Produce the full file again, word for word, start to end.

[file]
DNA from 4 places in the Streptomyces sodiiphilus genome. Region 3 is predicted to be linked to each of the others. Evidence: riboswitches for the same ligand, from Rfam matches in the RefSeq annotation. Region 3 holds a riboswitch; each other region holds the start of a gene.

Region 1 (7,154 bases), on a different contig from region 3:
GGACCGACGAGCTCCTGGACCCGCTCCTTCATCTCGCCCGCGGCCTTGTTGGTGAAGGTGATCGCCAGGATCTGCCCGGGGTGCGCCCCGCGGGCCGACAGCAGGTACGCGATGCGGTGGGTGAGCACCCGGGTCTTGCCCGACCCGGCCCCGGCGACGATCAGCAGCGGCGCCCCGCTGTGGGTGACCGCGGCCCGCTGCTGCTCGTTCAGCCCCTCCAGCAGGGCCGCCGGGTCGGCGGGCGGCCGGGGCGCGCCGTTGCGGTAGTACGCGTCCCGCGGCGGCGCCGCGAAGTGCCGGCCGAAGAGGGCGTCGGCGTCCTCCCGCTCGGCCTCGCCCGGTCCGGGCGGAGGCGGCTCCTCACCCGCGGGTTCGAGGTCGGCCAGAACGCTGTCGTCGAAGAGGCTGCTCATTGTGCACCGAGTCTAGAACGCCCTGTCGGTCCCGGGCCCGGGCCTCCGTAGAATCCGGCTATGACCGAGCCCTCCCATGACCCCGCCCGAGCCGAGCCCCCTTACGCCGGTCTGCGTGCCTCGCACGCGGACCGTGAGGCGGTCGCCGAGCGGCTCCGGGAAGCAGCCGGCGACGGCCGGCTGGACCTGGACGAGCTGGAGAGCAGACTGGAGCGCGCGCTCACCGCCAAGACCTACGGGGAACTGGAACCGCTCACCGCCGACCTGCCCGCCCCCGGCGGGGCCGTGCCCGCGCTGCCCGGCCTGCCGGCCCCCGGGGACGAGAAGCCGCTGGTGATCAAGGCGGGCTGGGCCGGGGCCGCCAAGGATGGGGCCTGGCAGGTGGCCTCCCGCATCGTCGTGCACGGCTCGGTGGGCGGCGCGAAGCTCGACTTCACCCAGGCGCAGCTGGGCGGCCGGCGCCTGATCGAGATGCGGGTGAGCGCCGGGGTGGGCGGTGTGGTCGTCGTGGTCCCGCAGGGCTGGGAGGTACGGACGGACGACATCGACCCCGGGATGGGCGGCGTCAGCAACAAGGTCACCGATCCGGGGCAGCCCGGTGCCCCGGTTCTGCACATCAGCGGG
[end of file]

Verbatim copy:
DNA from 4 places in the Streptomyces sodiiphilus genome. Region 3 is predicted to be linked to each of the others. Evidence: riboswitches for the same ligand, from Rfam matches in the RefSeq annotation. Region 3 holds a riboswitch; each other region holds the start of a gene.

Region 1 (7,154 bases), on a different contig from region 3:
GGACCGACGAGCTCCTGGACCCGCTCCTTCATCTCGCCCGCGGCCTTGTTGGTGAAGGTGATCGCCAGGATCTGCCCGGGGTGCGCCCCGCGGGCCGACAGCAGGTACGCGATGCGGTGGGTGAGCACCCGGGTCTTGCCCGACCCGGCCCCGGCGACGATCAGCAGCGGCGCCCCGCTGTGGGTGACCGCGGCCCGCTGCTGCTCGTTCAGCCCCTCCAGCAGGGCCGCCGGGTCGGCGGGCGGCCGGGGCGCGCCGTTGCGGTAGTACGCGTCCCGCGGCGGCGCCGCGAAGTGCCGGCCGAAGAGGGCGTCGGCGTCCTCCCGCTCGGCCTCGCCCGGTCCGGGCGGAGGCGGCTCCTCACCCGCGGGTTCGAGGTCGGCCAGAACGCTGTCGTCGAAGAGGCTGCTCATTGTGCACCGAGTCTAGAACGCCCTGTCGGTCCCGGGCCCGGGCCTCCGTAGAATCCGGCTATGACCGAGCCCTCCCATGACCCCGCCCGAGCCGAGCCCCCTTACGCCGGTCTGCGTGCCTCGCACGCGGACCGTGAGGCGGTCGCCGAGCGGCTCCGGGAAGCAGCCGGCGACGGCCGGCTGGACCTGGACGAGCTGGAGAGCAGACTGGAGCGCGCGCTCACCGCCAAGACCTACGGGGAACTGGAACCGCTCACCGCCGACCTGCCCGCCCCCGGCGGGGCCGTGCCCGCGCTGCCCGGCCTGCCGGCCCCCGGGGACGAGAAGCCGCTGGTGATCAAGGCGGGCTGGGCCGGGGCCGCCAAGGATGGGGCCTGGCAGGTGGCCTCCCGCATCGTCGTGCACGGCTCGGTGGGCGGCGCGAAGCTCGACTTCACCCAGGCGCAGCTGGGCGGCCGGCGCCTGATCGAGATGCGGGTGAGCGCCGGGGTGGGCGGTGTGGTCGTCGTGGTCCCGCAGGGCTGGGAGGTACGGACGGACGACATCGACCCCGGGATGGGCGGCGTCAGCAACAAGGTCACCGATCCGGGGCAGCCCGGTGCCCCGGTTCTGCACATCAGCGGG